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Other Vermont Forms

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Frequently Asked Questions

Should I notarize my last will in Vermont for it to be effective?

Vermont statute says that a last will is valid without having a notary public certify it. Having said that, you’ll need a notary public if you wish to make your will self-proving by attaching an affidavit to the document. A self-proving will makes the validation process faster since the court can accept it without speaking to the witnesses who are involved.

IMPORTANT: Even though notarization is not required for last wills in Vermont, it usually helps facilitate the probate.

Does a last will require a self-proving affidavit in Vermont?

No, in Vermont, there is no such requirement. However, including one may be quite useful given that it removes the demand for witnesses’ testimony in the course of probate, which facilitates the procedure considerably.


Is a child or spouse disinheritance allowed?

Vermont is not a community property state. Often called marital property, it is a form of asset ownership provided by the law that says that 50 % of all assets (including arrears) of one spouse belongs to another and stays such upon divorce. Vermont law determines that you can cut your spouse out of your last will entirely, but some minimum amount of your estate can still be owned by them.

For other members of your family, it’s possible to legally disinherit anybody else. It refers to your adult children and other relatives; simply include disinheritance paragraphs to your last will.


Can I modify a typewritten last will and testament after signing it (in Vermont)?

Yes, it is possible.

In Vermont, if you have not engaged in an agreement stating the opposite, it is possible to revoke or alter your last will at any time.

It can be a good idea to modify your will when an important event comes about in your life. These include but are not limited to:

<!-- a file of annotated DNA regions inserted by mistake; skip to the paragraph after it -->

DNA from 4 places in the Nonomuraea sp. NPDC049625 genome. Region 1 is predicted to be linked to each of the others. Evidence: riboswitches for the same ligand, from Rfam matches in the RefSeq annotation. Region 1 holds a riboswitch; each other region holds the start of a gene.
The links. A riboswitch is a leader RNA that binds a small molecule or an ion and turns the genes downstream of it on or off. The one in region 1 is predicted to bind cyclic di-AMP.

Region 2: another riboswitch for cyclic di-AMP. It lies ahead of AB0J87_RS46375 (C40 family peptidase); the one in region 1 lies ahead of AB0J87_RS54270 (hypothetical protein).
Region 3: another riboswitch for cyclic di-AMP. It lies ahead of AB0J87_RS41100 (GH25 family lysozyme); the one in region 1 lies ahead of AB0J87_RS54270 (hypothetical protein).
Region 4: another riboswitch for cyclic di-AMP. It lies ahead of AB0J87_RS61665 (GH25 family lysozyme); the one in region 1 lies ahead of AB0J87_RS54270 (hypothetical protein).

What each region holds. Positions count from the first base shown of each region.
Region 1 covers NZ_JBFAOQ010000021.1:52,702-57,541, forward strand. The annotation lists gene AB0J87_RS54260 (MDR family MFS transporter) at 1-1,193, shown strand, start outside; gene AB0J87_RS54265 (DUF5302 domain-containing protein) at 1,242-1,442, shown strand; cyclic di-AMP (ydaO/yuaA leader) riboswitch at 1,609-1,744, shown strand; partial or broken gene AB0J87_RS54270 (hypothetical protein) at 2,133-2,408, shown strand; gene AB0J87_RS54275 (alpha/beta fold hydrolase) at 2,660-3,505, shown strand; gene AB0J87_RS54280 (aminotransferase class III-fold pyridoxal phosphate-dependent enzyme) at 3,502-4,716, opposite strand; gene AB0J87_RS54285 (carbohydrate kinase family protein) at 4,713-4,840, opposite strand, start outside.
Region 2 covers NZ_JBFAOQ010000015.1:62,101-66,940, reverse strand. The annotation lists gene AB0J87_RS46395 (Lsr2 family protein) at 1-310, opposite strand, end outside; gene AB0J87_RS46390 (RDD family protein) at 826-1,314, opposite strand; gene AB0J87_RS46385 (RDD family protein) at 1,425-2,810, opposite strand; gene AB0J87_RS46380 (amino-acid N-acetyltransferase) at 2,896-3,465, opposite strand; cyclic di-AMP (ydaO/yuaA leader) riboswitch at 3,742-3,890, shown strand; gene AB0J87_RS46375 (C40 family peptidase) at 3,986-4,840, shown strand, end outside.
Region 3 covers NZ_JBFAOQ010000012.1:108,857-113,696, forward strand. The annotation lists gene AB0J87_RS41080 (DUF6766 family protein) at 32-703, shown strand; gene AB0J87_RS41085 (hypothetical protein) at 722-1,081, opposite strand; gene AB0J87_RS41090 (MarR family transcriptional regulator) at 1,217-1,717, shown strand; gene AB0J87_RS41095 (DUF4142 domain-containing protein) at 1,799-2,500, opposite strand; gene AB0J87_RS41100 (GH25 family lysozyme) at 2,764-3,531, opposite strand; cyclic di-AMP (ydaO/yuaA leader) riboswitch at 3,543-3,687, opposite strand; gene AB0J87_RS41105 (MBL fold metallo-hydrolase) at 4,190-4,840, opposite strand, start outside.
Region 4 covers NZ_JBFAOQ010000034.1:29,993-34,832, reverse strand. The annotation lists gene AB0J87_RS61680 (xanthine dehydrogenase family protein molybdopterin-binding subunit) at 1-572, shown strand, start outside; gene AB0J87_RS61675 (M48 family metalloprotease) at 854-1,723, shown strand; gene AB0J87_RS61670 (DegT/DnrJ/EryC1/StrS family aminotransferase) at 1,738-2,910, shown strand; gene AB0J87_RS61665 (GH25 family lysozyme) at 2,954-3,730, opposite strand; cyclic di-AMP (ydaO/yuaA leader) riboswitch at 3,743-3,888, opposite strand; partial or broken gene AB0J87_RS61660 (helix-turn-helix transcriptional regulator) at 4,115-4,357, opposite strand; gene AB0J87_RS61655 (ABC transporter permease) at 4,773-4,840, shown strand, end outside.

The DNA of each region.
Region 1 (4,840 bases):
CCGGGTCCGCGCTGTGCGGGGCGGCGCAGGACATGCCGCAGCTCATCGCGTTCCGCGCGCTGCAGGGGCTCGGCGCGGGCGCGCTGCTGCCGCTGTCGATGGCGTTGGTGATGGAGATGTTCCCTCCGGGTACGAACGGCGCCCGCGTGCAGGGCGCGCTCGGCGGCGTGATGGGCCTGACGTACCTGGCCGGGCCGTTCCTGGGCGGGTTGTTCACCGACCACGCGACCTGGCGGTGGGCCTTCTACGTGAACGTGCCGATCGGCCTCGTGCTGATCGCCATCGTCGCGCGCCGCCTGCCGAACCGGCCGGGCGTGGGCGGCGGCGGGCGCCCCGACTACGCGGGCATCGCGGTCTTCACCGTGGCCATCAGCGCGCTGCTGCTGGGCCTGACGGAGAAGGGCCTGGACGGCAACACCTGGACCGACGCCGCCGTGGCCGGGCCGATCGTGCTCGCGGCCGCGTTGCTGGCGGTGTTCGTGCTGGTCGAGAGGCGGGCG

• Birth or adoption of a child
  • You got divorced or married
  • You purchased or sold real estate or a major piece of property
  • Considerable changes in your finances

What are the consequences of losing a last will?

In Vermont, the law implies that the court will recognize a last will and testament in case it’s damaged or lost. However, the probate court is not likely to accept anything except for the initial version of the last will to probate.

In line with Vermont law, the will’s absence can be regarded as its revocation. That implies that the trustee should prove the last will’s credibility, which in turn might prove to be rather difficult.

For holographic last wills, the process may be much more problematic because sworn witnesses and testimony are demanded. The reason behind not providing the last will and testament and its elements must be demonstrated too.


In case I'm physically incapable of signing my last will, what do I have to do?

Only per your directive and with you present can someone sign your will (See Vermont Estate Code). The testator can express their wishes in words, by way of giving a positive answer to an inquiry or using body language.

A notary is allowed to sign the testator’s name if the testator isn’t able to do it due to a physical impairment. The notary has to be directed to perform so with a witness present. This witness is chosen the same way someone could choose an executor – they must not have any legal or equitable interest in any property and assets that are the issue matter of or influenced by the will.


Other Documents Related to Wills in Vermont

Related documents Times when you might want to create one
Codicil There are some small adjustments you wish to make to your last will.
Self-proving affidavit You wish to facilitate the probate in the future.
Living will You want to state your wishes concerning the end-of-life health care and life-prolonging procedures.
Living trust You want to look at an alternative to a last will.
Published: Sep 18, 2020
Mara Erlach
Mara Erlach
Writer & Attorney
Mara has been practicing estate planning and trust law in California since 2003, taking pride in helping clients of all backgrounds and asset profiles form a complete and customized estate plan. Her specialties are: estate planning, wills and trusts, trust and probate administration.